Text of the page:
Bainbridge State College honored 196 graduates who participated in the 41st Commencement Ceremony on Saturday, May 2, at the BSC Student Wellness Center Gymnasium.
The parade marshal and mace-bearer was Dr. David Byrd, BSC Professor of Math.
Dr. Jenny Harper, Associate Professor of Biology and Faculty Council Chair, was the faculty speaker. She congratulated the graduates on becoming new alumni of Bainbridge State College.
“Today you join the ranks of everyone who has preceded you—and that is a pretty amazing group to be a part of,” said Harper. “As an alumnus from the class of 1997, I am proud to represent the faculty today in honoring this graduating class and all of your achievements.”
Dr. Houston Davis, University System of Georgia (USG) Executive Vice Chancellor and Chief Academic Officer, gave the commencement address and he was introduced by Dr. Richard Carvajal, BSC President.
Since 2012, Davis has served as the Executive Vice Chancellor and Chief Academic Officer of the University System of Georgia (USG). In his role, he is responsible for meeting the needs of more than 300,000 students and over 13,000 faculty members in all of the 30 USG institutions.
Carvajal said, “Dr. Davis is a true difference maker in our state. We are indeed honored to be joined this morning by one of our systems’ most impactful leaders.”
According to Davis, it was a pleasure to be at Bainbridge State to assist in honoring the achievements of the 2015 graduates.
“It is indeed an honor to be here today,” began Davis. “Today is a celebration of your accomplishments. It’s the end of a long path—perhaps longer for some more than others. Just know that there is much more in front of you that will ask you to bring your best effort.”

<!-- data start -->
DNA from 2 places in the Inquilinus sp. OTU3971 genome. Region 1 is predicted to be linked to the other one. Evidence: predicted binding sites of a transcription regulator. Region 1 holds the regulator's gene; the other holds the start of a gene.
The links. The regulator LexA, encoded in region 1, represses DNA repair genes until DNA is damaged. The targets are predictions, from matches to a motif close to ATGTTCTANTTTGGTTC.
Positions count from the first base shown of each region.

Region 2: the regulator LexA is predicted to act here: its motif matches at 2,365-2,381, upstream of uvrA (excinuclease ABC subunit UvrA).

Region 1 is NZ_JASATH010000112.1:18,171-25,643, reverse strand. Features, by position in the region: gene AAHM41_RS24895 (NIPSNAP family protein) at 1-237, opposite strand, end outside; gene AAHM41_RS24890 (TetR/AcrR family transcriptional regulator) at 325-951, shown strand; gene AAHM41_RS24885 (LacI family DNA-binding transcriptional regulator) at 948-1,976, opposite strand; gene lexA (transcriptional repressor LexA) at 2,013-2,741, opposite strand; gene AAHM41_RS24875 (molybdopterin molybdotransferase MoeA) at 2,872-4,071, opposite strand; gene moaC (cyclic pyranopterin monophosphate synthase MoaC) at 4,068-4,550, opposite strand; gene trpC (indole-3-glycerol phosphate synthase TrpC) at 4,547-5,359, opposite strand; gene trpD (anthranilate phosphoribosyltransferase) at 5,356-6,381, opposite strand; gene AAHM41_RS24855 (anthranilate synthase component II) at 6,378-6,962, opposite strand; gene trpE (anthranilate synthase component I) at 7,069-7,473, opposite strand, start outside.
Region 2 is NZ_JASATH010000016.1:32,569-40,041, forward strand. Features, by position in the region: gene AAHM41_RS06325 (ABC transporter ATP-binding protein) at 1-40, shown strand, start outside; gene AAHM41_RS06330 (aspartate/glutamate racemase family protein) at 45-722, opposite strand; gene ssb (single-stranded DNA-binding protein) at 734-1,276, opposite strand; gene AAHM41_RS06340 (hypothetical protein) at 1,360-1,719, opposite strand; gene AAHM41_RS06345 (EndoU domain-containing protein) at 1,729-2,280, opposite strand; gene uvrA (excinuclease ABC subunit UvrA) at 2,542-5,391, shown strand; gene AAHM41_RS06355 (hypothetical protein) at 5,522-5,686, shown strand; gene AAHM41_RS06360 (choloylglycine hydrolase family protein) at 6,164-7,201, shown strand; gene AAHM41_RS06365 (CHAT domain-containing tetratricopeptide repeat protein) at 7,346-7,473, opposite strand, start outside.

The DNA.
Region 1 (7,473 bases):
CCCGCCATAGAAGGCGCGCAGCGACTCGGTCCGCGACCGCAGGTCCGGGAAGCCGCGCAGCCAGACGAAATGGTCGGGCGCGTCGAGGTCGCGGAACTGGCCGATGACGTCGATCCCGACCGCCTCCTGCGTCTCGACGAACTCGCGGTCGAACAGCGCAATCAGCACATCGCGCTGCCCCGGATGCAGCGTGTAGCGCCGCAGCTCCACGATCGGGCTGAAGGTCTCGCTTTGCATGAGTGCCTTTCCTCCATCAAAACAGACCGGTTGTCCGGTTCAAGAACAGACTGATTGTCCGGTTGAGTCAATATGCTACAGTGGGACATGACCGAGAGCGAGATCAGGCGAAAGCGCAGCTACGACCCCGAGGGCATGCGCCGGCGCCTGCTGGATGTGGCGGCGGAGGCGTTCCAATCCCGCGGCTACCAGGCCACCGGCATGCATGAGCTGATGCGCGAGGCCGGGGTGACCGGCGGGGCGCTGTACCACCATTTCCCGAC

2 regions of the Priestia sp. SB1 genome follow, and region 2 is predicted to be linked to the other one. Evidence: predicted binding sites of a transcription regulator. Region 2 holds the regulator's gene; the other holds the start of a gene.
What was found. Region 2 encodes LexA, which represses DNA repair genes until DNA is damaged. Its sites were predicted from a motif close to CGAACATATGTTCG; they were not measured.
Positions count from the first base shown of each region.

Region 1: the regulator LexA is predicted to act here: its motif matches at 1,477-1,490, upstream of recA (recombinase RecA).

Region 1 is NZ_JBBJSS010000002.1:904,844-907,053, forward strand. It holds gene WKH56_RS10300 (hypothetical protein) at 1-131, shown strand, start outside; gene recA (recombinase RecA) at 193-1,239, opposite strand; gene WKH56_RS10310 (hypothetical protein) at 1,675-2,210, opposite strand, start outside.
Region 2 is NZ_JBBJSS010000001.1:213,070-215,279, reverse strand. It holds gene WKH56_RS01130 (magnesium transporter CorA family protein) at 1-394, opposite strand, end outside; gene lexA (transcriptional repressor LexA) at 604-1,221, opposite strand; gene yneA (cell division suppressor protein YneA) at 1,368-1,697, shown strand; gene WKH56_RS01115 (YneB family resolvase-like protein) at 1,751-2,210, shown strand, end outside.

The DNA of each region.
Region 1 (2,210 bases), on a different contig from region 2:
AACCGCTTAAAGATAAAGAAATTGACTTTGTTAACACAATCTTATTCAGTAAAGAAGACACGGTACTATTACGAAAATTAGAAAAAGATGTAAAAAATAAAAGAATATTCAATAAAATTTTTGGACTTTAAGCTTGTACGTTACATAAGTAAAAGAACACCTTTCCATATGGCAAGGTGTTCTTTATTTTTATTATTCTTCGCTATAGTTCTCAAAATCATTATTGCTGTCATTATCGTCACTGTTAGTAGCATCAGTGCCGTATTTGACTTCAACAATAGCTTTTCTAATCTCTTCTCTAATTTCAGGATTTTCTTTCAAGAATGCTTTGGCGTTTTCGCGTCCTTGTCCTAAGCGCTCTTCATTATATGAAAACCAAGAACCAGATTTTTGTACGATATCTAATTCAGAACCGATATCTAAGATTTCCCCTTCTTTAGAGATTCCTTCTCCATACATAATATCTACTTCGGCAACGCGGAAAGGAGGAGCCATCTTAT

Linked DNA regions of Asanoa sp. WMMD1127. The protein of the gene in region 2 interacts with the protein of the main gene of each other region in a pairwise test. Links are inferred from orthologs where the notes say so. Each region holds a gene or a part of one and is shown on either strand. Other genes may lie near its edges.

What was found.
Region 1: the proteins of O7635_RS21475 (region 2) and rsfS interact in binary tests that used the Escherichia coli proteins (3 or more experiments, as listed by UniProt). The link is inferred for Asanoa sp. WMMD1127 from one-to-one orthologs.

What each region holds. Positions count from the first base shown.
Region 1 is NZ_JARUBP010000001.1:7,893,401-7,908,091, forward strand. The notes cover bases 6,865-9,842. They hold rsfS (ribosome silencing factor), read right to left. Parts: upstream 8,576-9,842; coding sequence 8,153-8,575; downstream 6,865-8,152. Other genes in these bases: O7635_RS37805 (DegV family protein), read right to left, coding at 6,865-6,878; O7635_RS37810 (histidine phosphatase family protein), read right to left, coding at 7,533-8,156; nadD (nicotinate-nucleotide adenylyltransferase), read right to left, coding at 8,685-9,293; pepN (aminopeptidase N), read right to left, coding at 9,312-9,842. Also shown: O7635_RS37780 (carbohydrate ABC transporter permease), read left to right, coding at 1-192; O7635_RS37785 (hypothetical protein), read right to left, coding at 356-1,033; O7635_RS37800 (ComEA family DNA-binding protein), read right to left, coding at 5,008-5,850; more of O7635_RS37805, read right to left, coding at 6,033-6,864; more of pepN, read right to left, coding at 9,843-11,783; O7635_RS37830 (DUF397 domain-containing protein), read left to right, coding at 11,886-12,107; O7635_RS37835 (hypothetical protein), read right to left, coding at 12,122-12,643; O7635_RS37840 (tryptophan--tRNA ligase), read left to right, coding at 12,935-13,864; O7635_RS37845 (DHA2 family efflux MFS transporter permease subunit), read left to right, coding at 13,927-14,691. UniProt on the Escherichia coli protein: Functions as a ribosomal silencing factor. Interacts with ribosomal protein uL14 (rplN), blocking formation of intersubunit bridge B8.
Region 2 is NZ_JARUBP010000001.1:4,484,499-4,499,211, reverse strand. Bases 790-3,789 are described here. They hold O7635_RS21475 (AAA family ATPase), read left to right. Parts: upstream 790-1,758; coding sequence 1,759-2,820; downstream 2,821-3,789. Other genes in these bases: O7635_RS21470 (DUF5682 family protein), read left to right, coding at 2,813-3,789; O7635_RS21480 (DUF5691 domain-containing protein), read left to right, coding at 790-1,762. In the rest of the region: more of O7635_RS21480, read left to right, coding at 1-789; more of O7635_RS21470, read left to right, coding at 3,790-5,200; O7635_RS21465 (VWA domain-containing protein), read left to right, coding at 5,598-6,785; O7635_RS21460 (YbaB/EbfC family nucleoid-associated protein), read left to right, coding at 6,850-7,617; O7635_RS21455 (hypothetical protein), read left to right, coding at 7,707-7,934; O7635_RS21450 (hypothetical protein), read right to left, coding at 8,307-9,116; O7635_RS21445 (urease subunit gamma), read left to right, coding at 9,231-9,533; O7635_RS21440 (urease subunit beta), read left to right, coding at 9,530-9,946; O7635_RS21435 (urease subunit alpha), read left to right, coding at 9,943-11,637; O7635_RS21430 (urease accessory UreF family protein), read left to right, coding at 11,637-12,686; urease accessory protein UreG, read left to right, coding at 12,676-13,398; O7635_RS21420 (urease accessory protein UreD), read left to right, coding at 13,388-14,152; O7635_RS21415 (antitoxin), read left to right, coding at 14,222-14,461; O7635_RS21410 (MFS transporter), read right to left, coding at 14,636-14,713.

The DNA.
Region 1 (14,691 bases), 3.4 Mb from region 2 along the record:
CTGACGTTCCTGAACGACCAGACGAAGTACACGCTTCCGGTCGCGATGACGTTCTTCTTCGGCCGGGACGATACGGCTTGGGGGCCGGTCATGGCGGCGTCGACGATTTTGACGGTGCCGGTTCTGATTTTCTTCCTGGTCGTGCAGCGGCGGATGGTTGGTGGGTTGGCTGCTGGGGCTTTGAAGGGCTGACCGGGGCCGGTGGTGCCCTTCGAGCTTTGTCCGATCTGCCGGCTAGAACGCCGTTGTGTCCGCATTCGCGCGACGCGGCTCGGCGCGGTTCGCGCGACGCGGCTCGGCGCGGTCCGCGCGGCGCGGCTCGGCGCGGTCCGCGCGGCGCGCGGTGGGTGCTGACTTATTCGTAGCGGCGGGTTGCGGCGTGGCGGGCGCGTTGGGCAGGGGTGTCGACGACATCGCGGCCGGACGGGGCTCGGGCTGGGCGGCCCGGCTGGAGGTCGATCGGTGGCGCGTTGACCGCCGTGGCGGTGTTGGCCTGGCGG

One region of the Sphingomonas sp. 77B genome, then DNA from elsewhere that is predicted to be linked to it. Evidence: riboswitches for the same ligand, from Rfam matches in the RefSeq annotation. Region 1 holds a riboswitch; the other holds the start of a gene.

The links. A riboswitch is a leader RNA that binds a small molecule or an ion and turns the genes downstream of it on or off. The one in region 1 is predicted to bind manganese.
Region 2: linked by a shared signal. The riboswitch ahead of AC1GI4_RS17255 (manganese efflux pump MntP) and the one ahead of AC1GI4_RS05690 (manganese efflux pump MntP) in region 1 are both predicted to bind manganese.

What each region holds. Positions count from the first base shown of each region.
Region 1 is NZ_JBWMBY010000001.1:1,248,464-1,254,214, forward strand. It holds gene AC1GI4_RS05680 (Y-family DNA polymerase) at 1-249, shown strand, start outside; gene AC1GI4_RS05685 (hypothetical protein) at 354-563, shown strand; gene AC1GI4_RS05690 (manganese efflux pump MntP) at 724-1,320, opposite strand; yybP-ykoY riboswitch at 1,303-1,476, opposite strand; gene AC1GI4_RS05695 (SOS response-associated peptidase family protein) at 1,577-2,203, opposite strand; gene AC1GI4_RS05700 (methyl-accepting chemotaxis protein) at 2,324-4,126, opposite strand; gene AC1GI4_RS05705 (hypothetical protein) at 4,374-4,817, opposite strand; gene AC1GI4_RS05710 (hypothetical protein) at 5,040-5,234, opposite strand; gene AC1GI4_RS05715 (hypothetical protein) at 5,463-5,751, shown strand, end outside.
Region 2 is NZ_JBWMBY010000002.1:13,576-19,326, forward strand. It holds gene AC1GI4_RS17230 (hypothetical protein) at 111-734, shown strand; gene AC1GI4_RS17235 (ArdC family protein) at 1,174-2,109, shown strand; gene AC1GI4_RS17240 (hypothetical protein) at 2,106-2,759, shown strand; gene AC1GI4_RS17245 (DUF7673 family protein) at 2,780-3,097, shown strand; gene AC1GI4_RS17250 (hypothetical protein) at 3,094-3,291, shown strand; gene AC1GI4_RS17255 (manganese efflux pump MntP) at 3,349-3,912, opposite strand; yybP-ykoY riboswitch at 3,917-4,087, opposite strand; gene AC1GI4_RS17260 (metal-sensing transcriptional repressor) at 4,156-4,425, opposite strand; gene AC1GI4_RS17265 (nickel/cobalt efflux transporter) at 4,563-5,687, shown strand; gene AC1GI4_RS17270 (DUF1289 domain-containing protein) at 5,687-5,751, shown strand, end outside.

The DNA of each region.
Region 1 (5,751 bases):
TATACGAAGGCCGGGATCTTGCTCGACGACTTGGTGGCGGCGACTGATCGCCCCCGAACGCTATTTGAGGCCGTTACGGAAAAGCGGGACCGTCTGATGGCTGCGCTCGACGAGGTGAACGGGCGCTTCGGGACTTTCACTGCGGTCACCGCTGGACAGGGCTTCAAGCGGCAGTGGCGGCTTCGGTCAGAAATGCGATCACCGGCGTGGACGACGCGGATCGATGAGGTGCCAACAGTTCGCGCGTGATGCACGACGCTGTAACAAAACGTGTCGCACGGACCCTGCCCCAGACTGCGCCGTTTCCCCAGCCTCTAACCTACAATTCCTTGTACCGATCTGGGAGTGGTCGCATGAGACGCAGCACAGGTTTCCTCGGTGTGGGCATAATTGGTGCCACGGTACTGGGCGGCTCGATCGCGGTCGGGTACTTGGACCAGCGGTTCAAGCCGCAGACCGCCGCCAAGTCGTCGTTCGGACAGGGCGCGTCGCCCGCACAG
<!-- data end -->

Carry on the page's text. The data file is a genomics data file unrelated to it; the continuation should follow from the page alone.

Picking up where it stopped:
He also told the graduates their educational journey was ongoing.
He said, “Also know this is not the end of your education—whether formerly through more degrees or informally through consistent efforts to keep improving yourself. You need to keep up your spirit of curiosity—and your thirst for more knowledge and skills. People talk all the time about becoming lifelong learners. I don’t think a day goes by in my life that I don’t have an opportunity put before me to stretch myself and add to my knowledge. You should take advantage of these opportunities.”
Before ending his address, Davis taught the graduates the importance of problem solving and persistence.
“There are a lot of things you will take with you as you move to the next chapter of your life, but I am certain that these two tools [problem solving and persistence] you have learned here at Bainbridge State will continue to serve you well,” he said. “Be a problem solver is a challenge I give to all of you. You must strive to be innovative and creative. Be willing to tackle the tough issues that others will not—and be willing to go that extra mile to find the answers.
And finally, be persistent. All of you started this journey with fellow students—and for a host of reasons not all of them completed this chapter. One reason for your success is that you found a reason to move forward when everything else about the situation said for you to stay put or go backward. You were committed to finishing what you started.”
Davis wished all the graduates ‘good luck as they begin the next chapter in their incredible journeys.’
Carvajal presented Davis with a plaque on behalf of BSC’s appreciation of his support, leadership and impact on the BSC’s community.
Before the presentation of the graduates, five students were nominated for the 2015 Outstanding Graduate for BSC; which all had the top ten GPAs in their class and who have made a difference both in and out of classrooms. The nominees were Deidre Evans of Arlington, Codie Long of Bainbridge, April McNair of Climax, Emma Sainbayer of Bainbridge and Alea Simmons of Cairo.
Simmons was named the 2015 Outstanding Graduate. Dr. Tonya Strickland awarded her with a medallion.
Graduates were then presented with diplomas and the commencement concluded with the conferring of degrees by Dr. Richard Carvajal.
For the Class of 2015, 111 Associate of Arts; 30 Associate of Science; 88 Associate of Applied Science degrees; and 134 diplomas were awarded. Also, the class contained 65 honor graduates.